Review: WexFour

Can four short plays by world-class Wexford writers ever add up to the sum of its parts?


Wexford Arts Centre


There may be such a thing as Wexford influence in this collection of four short plays, but there is little evidence of a Wexford style. That may be a reassuring measure of literary individuality from Wexford-born Billy Roche, Eoin Colfer and John Banville, and Wexford-educated Colm Tóibín, but it makes for a curious, disjointed performance, a revue show by marquee names.


Designed to celebrate the 40th anniversary of Wexford Arts Centre, the programme’s title is modest and non-prescriptive, but the form – the short play – is more challenging; answered with everything from a speech to a story to a sketch. Consequently, director Ben Barnes here delivers theatre as a tasting menu, sparsely designed by Joe Vanek and nicely scored live by Eleanor McEvoy, but with no obvious way to serve it.

A soft, lambent monologue by Colm Tóibín, Erosion, begins the show, delivered by Mark Lambert. The description of waves that recall "a hollow curl, like a pulling in of breath, and then a folding back", announces the delicacy and interiority of a prose piece, where a cliff-top home, and a life, are gradually wearing away. Poetically forlorn, but without individual voice, the text requires Lambert to bring the breath of gruff character.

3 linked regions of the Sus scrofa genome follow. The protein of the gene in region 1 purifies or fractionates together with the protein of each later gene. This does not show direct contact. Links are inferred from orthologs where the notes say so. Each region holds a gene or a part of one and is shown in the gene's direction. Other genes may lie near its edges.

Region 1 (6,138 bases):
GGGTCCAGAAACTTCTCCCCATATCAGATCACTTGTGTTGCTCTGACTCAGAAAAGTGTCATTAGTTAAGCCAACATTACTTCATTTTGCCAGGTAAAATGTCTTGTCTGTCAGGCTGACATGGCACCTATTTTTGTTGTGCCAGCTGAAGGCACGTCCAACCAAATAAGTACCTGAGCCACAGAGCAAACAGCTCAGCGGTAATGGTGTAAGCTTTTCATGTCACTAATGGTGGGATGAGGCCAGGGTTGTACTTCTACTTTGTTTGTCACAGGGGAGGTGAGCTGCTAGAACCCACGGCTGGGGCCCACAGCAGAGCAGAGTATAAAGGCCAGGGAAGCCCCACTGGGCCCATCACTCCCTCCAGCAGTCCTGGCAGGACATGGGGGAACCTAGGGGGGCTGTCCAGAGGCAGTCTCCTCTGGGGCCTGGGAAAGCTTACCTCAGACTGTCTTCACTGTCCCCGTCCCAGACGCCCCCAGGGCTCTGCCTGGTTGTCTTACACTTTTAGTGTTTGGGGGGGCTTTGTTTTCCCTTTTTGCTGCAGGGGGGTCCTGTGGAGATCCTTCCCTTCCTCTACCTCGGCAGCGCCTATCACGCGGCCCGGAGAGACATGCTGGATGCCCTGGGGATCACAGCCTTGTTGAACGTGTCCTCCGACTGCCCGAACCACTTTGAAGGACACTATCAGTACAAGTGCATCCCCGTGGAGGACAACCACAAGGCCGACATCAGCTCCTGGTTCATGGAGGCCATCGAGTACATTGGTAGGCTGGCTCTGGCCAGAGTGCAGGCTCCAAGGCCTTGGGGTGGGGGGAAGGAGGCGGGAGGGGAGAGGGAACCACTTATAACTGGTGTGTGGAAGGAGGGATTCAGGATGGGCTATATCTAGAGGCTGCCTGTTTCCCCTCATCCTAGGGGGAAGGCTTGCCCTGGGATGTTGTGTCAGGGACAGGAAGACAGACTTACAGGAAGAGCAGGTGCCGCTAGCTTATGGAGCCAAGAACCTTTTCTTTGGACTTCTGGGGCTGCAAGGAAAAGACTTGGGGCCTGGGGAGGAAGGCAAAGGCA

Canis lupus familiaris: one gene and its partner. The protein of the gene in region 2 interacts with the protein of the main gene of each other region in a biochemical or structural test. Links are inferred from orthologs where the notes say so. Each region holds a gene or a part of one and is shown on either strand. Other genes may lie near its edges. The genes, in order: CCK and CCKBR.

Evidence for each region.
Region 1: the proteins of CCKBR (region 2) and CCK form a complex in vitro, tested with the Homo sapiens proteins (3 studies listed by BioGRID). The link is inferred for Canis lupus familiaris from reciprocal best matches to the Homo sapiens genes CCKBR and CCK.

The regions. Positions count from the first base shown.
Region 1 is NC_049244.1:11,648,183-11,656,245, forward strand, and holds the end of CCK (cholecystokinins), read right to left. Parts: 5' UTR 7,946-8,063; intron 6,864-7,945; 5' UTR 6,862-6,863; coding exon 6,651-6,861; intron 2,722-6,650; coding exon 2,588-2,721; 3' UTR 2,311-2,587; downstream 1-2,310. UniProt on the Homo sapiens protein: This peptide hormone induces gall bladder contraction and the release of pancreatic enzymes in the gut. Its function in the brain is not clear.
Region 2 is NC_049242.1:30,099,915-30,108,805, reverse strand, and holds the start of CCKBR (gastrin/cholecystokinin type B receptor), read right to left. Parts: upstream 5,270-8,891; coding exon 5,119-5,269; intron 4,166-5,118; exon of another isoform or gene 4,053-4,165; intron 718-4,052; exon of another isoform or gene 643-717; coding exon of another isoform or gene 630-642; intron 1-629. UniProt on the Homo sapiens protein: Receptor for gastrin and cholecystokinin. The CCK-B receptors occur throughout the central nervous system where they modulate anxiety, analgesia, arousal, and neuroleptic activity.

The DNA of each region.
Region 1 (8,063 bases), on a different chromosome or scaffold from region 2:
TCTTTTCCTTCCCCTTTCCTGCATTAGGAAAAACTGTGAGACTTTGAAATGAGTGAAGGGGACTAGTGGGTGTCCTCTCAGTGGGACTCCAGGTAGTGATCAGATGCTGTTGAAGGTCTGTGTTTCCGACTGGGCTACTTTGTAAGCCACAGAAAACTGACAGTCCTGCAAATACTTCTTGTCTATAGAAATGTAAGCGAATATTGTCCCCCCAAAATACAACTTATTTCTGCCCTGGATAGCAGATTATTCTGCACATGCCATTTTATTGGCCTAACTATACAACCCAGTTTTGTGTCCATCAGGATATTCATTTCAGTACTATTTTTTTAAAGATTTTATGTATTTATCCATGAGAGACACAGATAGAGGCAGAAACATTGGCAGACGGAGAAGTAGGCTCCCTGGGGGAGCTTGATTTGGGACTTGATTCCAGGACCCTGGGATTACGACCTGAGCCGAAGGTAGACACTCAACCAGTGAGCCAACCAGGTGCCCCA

Billy Roche's monologue The Dog and Bone is a sophisticated piece with a light touch, conveying enough substance to sustain a full play. Andrea Irvine plays one unhappy point of a love triangle, a woman isolated and exiled, who might have stepped right out of Arthurian fable or Greek myth, or from down the road. That is Roche's speciality, whose theatre has most honoured Wexford – letting us see legend in our lives.

My Real Life, Eoin Colfer's offering, is a quirkier and somehow darker piece in which Don Wycherley plays an MS sufferer, determined to die by his own hand, while dictating his own scabrous eulogy. It's equal parts earthy authenticity and absurd fantasy ("At the beginning of the night you get the appearances," he says of one Wexford Opera charlatan, "and at the end you get the truth."), erring on the side of comedy. Perhaps that's the only way to conclude, as John Banville's surprisingly knockabout piece, Prince Charming and the Dame, stages a backstage breakdown during a pantomime, lampooning theatrical hierarchy and happy-ever-after narratives. "I can't go on." "Oh – yes – you – can!"

WexFour could never add up to the sum of its parts, of course; instead you get an evening more easily divided.